At its Tuesday meeting, the Craig City Council:
• Approved renewal of a tavern liquor license for Popular Bar, 24 W. Victory Way.
• Approved a letter of support written by Craig City Manager Jim Ferree in regards to The Memorial Hospital's building project. The letter will go to the U.S. Department of Housing and Urban Affairs as part of the hospital's funding application.
During discussions for two proposed city ordinances Tuesday night, members of the Craig City Council remarked how both measures would benefit the city.
First among those were draft regulations for a new liquor license violation procedure.
The new ordinance also would set up a list of penalty guidelines, which all liquor license holders would know and have a designated administrative hearing officer to maintain consistency as new councils are elected.
Councilors said that would be fairer to those businesses than current procedures.
Councilor Terry Carwile and Walt Vanatta, Craig Police Department chief, had suggestions to amend the draft, which City Attorney Kenny Wohl and the rest of the council agreed would be good steps.
First, Carwile asked to clarify that an appeals board would have final say on a decided penalty.
Vanatta said the police department would like to see more up-front training requirements for a liquor license holder's employees.
Tuesday marked the ordinance's introduction to the council, but city officials do not expect to see the ordinance come back for first and second readings until the police department can organize meetings with local liquor license holders.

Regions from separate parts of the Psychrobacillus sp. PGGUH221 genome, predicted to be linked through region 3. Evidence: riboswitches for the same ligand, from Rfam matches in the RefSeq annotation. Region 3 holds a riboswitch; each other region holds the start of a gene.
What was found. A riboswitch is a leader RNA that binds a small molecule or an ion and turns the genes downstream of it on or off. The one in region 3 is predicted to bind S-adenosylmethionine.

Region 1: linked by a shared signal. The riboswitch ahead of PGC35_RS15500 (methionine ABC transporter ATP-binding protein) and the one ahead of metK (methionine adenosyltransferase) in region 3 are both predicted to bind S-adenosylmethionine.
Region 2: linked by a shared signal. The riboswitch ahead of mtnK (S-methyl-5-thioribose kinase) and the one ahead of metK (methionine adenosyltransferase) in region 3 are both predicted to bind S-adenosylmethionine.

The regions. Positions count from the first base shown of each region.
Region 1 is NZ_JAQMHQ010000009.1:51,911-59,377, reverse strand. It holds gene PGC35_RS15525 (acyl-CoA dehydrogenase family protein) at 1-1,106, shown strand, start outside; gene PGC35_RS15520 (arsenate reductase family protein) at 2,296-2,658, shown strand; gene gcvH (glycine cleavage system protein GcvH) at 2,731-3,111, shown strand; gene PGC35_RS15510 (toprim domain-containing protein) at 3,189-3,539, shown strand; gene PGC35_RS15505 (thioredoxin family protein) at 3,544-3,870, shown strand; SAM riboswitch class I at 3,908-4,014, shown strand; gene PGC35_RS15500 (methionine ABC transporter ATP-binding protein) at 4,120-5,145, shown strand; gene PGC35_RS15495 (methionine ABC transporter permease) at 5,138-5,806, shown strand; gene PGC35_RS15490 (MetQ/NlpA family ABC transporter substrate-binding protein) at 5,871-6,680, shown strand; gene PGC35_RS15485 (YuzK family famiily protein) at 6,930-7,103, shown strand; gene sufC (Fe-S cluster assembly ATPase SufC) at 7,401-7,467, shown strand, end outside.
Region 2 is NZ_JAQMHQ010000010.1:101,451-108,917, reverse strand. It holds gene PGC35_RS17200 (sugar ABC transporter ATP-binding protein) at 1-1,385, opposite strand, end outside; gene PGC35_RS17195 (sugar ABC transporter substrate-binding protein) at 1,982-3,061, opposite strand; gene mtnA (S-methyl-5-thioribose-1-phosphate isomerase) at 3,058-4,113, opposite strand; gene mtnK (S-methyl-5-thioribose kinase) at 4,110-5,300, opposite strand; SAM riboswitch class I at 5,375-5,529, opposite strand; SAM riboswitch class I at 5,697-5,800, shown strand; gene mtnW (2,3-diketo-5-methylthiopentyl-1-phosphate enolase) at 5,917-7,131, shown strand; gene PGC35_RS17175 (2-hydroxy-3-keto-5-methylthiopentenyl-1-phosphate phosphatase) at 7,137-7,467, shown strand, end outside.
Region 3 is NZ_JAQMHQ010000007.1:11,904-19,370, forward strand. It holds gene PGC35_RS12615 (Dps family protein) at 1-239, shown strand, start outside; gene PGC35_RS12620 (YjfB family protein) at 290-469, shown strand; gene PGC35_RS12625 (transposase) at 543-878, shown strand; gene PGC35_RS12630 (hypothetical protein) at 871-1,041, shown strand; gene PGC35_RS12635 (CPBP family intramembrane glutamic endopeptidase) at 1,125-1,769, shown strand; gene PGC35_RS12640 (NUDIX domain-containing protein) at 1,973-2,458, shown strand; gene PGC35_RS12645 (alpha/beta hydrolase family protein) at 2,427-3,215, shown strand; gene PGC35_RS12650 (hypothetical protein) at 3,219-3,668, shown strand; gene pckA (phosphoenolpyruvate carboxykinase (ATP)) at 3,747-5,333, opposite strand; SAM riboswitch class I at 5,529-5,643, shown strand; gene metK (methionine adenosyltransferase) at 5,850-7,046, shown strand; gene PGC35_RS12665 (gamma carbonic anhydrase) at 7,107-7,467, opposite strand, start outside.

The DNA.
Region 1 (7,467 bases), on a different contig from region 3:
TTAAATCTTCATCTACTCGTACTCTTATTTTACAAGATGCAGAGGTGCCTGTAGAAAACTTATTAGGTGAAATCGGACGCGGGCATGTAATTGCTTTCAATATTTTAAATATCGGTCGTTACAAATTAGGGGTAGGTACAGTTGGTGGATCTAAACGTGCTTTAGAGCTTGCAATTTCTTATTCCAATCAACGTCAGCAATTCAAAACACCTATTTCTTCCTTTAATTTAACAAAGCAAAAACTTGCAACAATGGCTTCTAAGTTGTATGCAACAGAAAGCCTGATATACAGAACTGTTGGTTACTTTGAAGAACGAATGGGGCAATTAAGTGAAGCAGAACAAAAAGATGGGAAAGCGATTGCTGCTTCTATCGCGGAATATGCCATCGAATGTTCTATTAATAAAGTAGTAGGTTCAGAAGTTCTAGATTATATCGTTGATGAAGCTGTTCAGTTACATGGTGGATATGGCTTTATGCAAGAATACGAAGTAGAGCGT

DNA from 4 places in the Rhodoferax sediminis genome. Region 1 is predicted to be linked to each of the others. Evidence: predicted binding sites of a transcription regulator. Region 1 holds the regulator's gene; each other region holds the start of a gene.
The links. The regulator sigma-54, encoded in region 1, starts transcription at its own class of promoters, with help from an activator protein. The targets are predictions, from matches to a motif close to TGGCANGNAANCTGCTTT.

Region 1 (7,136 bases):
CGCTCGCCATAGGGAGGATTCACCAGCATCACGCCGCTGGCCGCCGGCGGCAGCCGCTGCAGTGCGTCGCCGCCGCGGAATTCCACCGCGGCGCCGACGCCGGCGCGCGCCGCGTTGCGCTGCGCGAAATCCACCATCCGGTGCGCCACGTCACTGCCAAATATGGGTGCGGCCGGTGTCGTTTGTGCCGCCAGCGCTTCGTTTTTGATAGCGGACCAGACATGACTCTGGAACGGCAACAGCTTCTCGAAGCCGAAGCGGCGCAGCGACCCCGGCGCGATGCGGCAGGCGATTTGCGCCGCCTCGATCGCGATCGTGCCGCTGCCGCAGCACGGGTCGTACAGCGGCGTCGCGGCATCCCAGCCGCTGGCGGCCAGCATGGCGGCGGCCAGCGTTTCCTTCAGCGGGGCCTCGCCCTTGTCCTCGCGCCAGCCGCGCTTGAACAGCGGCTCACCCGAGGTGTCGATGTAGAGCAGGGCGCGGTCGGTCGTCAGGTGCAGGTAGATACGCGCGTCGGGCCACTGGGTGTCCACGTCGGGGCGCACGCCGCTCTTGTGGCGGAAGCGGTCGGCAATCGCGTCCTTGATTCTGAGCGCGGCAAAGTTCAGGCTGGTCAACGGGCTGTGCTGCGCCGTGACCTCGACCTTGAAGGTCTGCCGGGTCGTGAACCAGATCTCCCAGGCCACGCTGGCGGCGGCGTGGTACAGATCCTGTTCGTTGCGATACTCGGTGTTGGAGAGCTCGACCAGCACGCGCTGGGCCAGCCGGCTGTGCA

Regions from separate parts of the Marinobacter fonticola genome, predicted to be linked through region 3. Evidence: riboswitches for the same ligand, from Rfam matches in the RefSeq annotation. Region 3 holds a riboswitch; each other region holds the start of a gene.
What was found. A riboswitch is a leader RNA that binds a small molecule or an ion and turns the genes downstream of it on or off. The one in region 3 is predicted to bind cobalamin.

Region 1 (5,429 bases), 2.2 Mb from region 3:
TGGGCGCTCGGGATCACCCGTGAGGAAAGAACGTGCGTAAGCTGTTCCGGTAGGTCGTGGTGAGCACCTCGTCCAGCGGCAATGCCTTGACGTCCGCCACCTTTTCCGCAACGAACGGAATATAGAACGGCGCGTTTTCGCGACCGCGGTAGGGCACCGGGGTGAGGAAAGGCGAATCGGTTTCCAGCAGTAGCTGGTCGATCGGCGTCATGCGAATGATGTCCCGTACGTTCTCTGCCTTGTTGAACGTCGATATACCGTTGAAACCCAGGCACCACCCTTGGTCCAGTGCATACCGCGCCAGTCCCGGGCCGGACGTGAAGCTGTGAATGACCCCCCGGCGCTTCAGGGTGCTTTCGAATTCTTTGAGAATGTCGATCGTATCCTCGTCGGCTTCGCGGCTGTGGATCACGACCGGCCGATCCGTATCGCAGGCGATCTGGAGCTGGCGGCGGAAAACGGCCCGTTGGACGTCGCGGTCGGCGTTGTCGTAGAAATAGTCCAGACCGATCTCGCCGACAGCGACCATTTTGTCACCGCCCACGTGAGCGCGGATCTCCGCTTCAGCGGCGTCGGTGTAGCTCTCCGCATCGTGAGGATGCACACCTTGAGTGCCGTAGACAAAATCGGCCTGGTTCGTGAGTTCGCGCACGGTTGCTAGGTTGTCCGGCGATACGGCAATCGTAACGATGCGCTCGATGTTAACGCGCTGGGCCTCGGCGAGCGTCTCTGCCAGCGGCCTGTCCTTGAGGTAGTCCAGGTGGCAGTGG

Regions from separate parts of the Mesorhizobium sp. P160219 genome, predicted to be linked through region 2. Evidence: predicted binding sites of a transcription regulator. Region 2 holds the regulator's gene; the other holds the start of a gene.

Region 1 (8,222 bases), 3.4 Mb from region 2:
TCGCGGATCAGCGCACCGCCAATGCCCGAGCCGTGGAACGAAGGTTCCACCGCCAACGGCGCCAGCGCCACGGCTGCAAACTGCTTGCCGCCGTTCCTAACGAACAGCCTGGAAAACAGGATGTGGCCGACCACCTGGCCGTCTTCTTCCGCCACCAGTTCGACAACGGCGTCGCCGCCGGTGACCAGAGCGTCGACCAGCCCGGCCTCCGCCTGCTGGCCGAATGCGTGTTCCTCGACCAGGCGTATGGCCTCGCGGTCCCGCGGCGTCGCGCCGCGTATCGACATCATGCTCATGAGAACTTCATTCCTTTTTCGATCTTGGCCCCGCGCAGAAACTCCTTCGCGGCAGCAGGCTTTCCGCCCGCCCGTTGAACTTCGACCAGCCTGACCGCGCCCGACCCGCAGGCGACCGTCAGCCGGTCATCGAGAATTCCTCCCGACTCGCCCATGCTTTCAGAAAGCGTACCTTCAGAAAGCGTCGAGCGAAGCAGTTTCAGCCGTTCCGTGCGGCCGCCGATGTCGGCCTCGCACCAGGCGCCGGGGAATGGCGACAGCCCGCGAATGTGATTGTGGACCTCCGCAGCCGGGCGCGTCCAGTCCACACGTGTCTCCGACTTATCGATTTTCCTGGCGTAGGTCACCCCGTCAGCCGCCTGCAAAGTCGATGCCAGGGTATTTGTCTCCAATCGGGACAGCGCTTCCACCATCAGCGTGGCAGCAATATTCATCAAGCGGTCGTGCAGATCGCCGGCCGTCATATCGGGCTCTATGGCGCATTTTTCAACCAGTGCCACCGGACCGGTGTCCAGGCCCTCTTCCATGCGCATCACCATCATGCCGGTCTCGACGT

The police department wants to get feedback from them before the city moves forward with a new system.
Vanatta said officers will work on setting up the meeting when Wohl finishes amending the current draft, which should happen before the next council meeting April 22.
After the police department's discussion with license holders, it would take the council at least two more meetings to pass the ordinance.
The council meets twice each month.
The city also saw the introduction of an ordinance that would rewrite business and occupational taxes on three utility services: telephone, electricity and gas.
In 1985, the then-city council froze utility taxes at 3 percent of a company's 1985 revenue. An economic downturn at the time kept forcing revenue down, City Manager Jim Ferree said, and the council had to act before revenue got too low.
However, the ordinance is a discriminatory tax because its language only applies to companies in business in 1985.
"If a new company came into town, one that didn't exist in 1985," Ferree said, "we couldn't make them pay that tax. We have to provide a level playing field for all these companies."
The city does not want to raise taxes on utility companies because they would just pass it on to the customers, Ferree added.
"They would just pass it on to you and I," he said.
Instead, the council wants to change the tax structure from a percentage to a "per line charge," Ferree said.
"We'll get some growth in those funds," he said, "but they'll come as a result of growth in the community."
Taxes on utility companies would not change, neither would customer charges, and there shouldn't be a reason for companies to raise rates, Ferree said.